istock_000004089957xsmall.jpg My keyboard died last night so I wasn't able to post this. Here it is.

Getting comfortable with the uncomfortable is the key to being successful in endurance sports.

As endurance athletes we are putting our body under stress every day. Races are especially uncomfortable as we push ourselves to the limits. Finding comfort in the uncomfortable feelings will allow you to turn off your thinking brain and just work. This is an obvious skill we all must learn. But what about the opposite?

The person who risks nothing, does nothing, has nothing, is nothing, and becomes nothing. He may avoid suffering and sorrow, but he simply cannot learn and feel and change and grow and love and live. - Leo F. Buscaglia

What about finding ways to make yourself uncomfortable with the comfortable? Do you remember when you started getting into your sport? Do you remember how everything was new and slightly scary? You constantly felt like you were jumping off the deep end into the unknown. That's exactly what you were doing. If you are like most triathletes your first season was addicting and totally a blast. What you most likely failed to realize was that the "jumping off the deep end" feelings were what made it so.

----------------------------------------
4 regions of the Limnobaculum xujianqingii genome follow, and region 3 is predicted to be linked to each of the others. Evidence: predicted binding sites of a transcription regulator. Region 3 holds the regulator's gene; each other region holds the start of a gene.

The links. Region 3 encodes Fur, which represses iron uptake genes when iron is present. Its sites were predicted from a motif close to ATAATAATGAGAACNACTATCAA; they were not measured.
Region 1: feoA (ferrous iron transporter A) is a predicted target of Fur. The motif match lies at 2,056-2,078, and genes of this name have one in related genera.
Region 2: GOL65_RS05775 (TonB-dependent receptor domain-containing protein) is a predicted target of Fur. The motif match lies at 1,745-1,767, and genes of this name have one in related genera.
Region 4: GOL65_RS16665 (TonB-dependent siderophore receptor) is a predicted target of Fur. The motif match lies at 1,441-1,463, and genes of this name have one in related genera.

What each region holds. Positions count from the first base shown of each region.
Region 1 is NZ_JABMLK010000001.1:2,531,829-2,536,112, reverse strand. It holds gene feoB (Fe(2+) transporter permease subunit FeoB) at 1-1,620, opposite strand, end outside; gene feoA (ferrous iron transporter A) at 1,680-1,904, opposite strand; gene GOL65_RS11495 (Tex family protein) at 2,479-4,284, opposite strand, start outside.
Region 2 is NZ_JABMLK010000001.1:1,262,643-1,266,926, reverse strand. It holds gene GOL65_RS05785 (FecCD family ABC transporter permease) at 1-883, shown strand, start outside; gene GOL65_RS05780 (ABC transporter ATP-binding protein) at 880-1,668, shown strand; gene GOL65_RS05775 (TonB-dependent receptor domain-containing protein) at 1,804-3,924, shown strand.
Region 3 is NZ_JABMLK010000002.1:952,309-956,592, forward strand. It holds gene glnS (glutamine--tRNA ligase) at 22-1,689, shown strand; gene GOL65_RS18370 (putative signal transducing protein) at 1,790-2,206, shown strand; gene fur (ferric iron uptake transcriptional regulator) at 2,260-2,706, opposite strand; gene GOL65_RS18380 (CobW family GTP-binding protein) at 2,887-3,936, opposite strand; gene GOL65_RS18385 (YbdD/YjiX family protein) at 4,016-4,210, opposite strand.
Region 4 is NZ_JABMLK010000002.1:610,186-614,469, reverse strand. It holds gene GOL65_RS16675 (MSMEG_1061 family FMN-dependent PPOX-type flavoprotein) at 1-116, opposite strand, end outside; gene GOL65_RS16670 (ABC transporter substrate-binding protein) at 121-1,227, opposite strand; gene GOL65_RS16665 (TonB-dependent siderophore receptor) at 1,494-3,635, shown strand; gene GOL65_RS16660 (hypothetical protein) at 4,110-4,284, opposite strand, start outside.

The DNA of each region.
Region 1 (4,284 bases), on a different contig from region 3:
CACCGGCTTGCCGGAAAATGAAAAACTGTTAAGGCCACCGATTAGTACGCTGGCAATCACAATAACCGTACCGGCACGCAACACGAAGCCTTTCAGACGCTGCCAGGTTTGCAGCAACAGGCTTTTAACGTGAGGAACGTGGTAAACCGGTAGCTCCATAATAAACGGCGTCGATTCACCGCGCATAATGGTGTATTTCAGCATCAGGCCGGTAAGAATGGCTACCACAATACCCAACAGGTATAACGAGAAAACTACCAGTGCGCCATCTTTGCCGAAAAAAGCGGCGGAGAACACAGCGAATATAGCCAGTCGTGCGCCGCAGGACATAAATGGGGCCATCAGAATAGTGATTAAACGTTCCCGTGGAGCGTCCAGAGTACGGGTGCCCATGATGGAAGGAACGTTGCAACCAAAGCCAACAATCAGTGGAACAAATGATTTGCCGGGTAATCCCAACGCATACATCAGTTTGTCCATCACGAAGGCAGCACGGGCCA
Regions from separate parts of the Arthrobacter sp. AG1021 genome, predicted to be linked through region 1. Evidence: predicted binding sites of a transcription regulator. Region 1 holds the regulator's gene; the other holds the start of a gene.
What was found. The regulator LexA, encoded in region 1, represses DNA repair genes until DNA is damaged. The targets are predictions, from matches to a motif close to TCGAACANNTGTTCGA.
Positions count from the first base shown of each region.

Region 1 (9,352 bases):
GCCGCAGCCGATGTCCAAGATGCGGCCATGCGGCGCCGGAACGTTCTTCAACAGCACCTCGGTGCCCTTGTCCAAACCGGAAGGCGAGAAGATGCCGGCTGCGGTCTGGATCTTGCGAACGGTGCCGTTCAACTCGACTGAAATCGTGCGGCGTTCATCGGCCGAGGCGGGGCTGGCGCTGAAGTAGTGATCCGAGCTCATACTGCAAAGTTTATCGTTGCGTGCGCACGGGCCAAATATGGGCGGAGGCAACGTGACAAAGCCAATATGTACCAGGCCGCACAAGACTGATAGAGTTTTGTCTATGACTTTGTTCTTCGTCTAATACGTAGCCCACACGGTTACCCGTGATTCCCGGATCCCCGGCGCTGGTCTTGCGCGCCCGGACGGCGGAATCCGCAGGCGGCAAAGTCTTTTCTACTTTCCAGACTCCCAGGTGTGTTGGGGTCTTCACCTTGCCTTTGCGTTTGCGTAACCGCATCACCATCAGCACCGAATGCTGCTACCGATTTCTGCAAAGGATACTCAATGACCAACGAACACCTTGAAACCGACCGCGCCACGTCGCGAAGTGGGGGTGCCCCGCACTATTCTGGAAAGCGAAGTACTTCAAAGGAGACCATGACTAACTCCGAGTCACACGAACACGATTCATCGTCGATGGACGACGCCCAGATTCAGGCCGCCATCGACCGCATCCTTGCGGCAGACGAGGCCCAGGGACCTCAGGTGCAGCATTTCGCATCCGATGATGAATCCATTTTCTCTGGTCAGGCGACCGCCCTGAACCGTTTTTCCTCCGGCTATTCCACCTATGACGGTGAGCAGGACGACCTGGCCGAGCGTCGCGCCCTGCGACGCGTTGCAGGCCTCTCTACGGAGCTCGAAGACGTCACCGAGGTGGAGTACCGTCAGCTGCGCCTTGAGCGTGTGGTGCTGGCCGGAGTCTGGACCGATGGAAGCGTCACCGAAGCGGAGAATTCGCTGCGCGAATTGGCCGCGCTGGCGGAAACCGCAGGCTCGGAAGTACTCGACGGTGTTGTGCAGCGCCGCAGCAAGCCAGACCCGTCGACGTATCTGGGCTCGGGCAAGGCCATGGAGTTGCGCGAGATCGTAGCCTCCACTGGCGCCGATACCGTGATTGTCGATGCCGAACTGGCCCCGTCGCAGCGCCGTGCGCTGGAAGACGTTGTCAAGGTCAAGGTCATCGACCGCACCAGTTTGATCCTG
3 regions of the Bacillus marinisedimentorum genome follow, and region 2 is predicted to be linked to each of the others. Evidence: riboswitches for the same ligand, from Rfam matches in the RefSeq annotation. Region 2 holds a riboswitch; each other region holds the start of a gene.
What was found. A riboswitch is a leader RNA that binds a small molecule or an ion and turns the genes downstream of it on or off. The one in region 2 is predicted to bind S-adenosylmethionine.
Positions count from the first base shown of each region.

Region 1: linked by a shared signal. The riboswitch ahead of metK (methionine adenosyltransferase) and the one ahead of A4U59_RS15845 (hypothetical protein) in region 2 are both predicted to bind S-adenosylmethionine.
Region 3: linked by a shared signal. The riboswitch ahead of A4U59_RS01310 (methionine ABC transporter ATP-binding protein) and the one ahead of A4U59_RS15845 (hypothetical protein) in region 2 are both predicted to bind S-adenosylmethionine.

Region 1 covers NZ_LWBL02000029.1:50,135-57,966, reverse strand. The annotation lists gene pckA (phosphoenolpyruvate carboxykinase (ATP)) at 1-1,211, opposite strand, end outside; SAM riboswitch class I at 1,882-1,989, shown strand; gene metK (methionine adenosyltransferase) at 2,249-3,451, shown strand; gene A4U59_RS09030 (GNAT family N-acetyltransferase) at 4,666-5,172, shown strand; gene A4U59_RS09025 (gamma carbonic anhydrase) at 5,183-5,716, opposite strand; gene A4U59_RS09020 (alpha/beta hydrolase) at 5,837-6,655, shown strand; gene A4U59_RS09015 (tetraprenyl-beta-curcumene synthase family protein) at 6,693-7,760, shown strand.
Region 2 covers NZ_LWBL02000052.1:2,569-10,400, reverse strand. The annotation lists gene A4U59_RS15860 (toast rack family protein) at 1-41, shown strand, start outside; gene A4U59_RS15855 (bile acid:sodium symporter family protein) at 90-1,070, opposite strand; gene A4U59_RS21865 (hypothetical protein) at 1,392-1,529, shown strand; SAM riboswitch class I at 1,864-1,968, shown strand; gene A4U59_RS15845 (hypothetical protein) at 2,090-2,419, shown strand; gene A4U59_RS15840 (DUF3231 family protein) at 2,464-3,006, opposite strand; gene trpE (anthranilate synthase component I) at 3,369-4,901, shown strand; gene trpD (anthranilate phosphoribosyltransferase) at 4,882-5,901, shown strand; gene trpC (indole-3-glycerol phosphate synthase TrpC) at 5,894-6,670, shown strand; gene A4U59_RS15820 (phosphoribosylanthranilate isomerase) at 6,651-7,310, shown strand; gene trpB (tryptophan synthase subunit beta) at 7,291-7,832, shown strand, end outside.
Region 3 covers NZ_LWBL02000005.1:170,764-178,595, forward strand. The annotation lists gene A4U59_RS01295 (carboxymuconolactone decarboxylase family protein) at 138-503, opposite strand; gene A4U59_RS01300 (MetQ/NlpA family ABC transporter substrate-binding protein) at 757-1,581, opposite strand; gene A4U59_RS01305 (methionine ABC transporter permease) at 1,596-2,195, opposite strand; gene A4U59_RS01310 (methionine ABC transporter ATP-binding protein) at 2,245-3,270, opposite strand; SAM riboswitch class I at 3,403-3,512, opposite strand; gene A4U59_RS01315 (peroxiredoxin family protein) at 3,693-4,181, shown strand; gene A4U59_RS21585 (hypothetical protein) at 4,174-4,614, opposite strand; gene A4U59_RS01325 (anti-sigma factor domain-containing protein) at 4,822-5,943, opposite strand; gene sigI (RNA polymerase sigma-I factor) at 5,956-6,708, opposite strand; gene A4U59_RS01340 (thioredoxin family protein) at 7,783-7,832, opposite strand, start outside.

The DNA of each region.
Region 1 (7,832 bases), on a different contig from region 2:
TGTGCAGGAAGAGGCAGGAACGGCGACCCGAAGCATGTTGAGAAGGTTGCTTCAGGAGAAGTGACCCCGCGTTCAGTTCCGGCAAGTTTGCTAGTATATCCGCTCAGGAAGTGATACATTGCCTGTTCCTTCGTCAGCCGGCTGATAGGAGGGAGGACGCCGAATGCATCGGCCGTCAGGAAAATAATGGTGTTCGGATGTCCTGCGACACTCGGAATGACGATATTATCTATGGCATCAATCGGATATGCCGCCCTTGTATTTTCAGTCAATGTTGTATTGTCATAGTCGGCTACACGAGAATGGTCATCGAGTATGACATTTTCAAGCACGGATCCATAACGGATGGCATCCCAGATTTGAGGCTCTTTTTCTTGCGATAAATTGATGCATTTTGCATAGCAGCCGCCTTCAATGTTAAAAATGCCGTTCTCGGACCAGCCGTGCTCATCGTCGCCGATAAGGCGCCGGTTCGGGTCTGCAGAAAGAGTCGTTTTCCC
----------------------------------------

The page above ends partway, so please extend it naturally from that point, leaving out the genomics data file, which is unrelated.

As time wears on we as athletes get comfortable. It's harder to make progress because we have settled into our rhythms of training. We have established training groups and positions within our training groups. Sometimes, in order to take a leap upwards in your training, you must once again jump off the deep end. Sometimes you have to do something that is scary again, something that leaves you with the feeling of "oh dear, I may really fail here". It's searching out and jumping off those ledges that keep you moving forward.

Don't get too comfortable with who you are at any given time - you may miss the opportunity to become who you want to be. - Jon Bon Jovi

So what is it that is stagnant in your training? If it's the swimming, are you swimming with a friendly group of masters swimmers that won't look down on you if you are having a hard day? Is the masters group down the street a bunch of sharks that will tap your feet and swim around you if you slow up for one second. Is your Sunday biking group a conglomerate of friends that use the ride to catch up on gossip, or is it a group that will drop you hard off the back without a second thought? Now I'm not saying that every training ride, run and swim needs to be all out. But is there that piece of your training that you really want to do better at, but you know you are comfortable where you are at? I'm giving you the permission to swim with the sharks, and bike with the boys who will drop you. Take a risk (unless it's your first season and every day is something new).